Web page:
Endogeneity, anyone?

Wednesday March 28, 2007

Filed under: statistics — jackman @ 11:44 am

Single women reach orgasm ‘more often’ – Breaking News – National – Breaking News

This story was rated #1 in the “most-viewed stories” sidebar of the Sydney Morning Herald this morning.
The newsworthy finding here is that

56 per cent of sexually-active women with no current partner could reach orgasm every time with masturbation compared with only 24 per cent of women with partners.

Could it be that the factors that predispose some women to be (a) relatively more adept/proficient at masturbation and (b) willing to report on these behaviors in a survey are correlated with being single or in a relationship? Discuss.

This is from what sounds like a major, well-funded study in Australia, the Longitudinal Assessment of Ageing in Women, not a sexual behavior/norms study per se, so I’d imagine there would be some attention to these possible threats to inference. But with a finding like this one can’t realistically expect the methodological issues to get much play in any media report. The Murdoch press reported the study reported the findings with the headline “Women do sex better alone“, with an almost-NSFW photo.

I also wonder what might the findings look like (a) stratifying by age and/or sexual orientation; (b) when the outcome is reported frequency of orgasm with a partner; (b) what a parallel study of men would find.

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graph de jour

Tuesday March 27, 2007

Filed under: statistics — jackman @ 10:54 am

I made the following chart in R, showing the distribution of final composite scores in a statistics class I just got done teaching. I scaled the vertical axis on the logit scale, to help me better see differences among students who did relatively well. The trick in R is to use your own axis command, which is pretty easy to do (see longer code fragment below). Indeed, the commonly-used log transformation is built-in to R: e.g.,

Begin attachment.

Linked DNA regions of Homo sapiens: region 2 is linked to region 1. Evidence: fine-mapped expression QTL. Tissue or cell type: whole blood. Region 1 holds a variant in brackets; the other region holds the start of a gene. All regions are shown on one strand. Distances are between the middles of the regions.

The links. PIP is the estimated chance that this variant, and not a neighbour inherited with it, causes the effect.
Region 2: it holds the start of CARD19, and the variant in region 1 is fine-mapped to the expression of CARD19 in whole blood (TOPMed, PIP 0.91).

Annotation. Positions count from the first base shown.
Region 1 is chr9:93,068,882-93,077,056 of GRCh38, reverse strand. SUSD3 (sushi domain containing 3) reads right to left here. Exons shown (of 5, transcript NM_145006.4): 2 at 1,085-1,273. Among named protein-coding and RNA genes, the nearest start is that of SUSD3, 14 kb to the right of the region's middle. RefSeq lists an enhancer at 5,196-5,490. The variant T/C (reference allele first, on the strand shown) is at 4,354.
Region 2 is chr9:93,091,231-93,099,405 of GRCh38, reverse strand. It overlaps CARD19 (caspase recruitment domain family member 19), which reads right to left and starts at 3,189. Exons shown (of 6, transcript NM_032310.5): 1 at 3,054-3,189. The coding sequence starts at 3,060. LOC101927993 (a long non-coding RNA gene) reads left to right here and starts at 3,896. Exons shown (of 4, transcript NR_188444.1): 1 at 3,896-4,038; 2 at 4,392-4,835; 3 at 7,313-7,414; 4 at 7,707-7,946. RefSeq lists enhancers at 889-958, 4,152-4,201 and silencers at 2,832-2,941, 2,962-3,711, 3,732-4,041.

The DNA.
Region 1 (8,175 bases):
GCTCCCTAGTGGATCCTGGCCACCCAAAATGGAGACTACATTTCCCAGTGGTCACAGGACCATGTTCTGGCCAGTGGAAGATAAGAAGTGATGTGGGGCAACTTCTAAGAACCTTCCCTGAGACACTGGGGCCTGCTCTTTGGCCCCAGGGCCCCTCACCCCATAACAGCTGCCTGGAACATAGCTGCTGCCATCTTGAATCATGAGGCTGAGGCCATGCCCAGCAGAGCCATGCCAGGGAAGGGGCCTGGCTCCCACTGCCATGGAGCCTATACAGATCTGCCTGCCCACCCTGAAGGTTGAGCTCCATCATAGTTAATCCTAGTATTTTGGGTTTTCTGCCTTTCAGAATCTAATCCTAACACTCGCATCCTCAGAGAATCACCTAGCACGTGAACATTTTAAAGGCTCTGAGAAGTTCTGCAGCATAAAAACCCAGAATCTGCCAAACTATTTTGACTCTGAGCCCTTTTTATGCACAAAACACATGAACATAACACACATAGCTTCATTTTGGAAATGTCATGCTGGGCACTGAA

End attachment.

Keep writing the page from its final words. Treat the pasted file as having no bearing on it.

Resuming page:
It would be nice to have more of that type of thing in R’s plot command.

The graph (click on the thumbnail):
And the R code; the reference to Gossett is because I can’t obviously label the graph with the names of my students (and yes, the pun was intended).

logit <- function(x)log(x/(1-x))
indx <- rev(order(total))
     xlim=c(0,32),       ## give us some room for names
     ylab="Class Score (Logit Transformation)",
     paste("Gossett, ",LETTERS,".",sep=""),


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strategic candidate entry in Australian politics (split-ticket voting again)

Monday March 26, 2007

Filed under: Australian Politics — jackman @ 7:48 am

I do think there is something to this argument: i.e., would-be politicos can read the tea-leaves better than most, figure that there is no way the Libs will win at the state-level, so why run for them there, better off waiting for a Federal seat to become vacant (and perhaps the contrary argument holds on the Labor side?). And so the expectation that the Libs will lose state elections becomes something of a self-fulfilling prophecy when poor candidates run. From the PM’s media service:

26 March 2007

Interview with David Speers, Sky News


Prime Minister, good morning. The state and territory Liberals have now lost more than 20 elections in a row. What’s going wrong?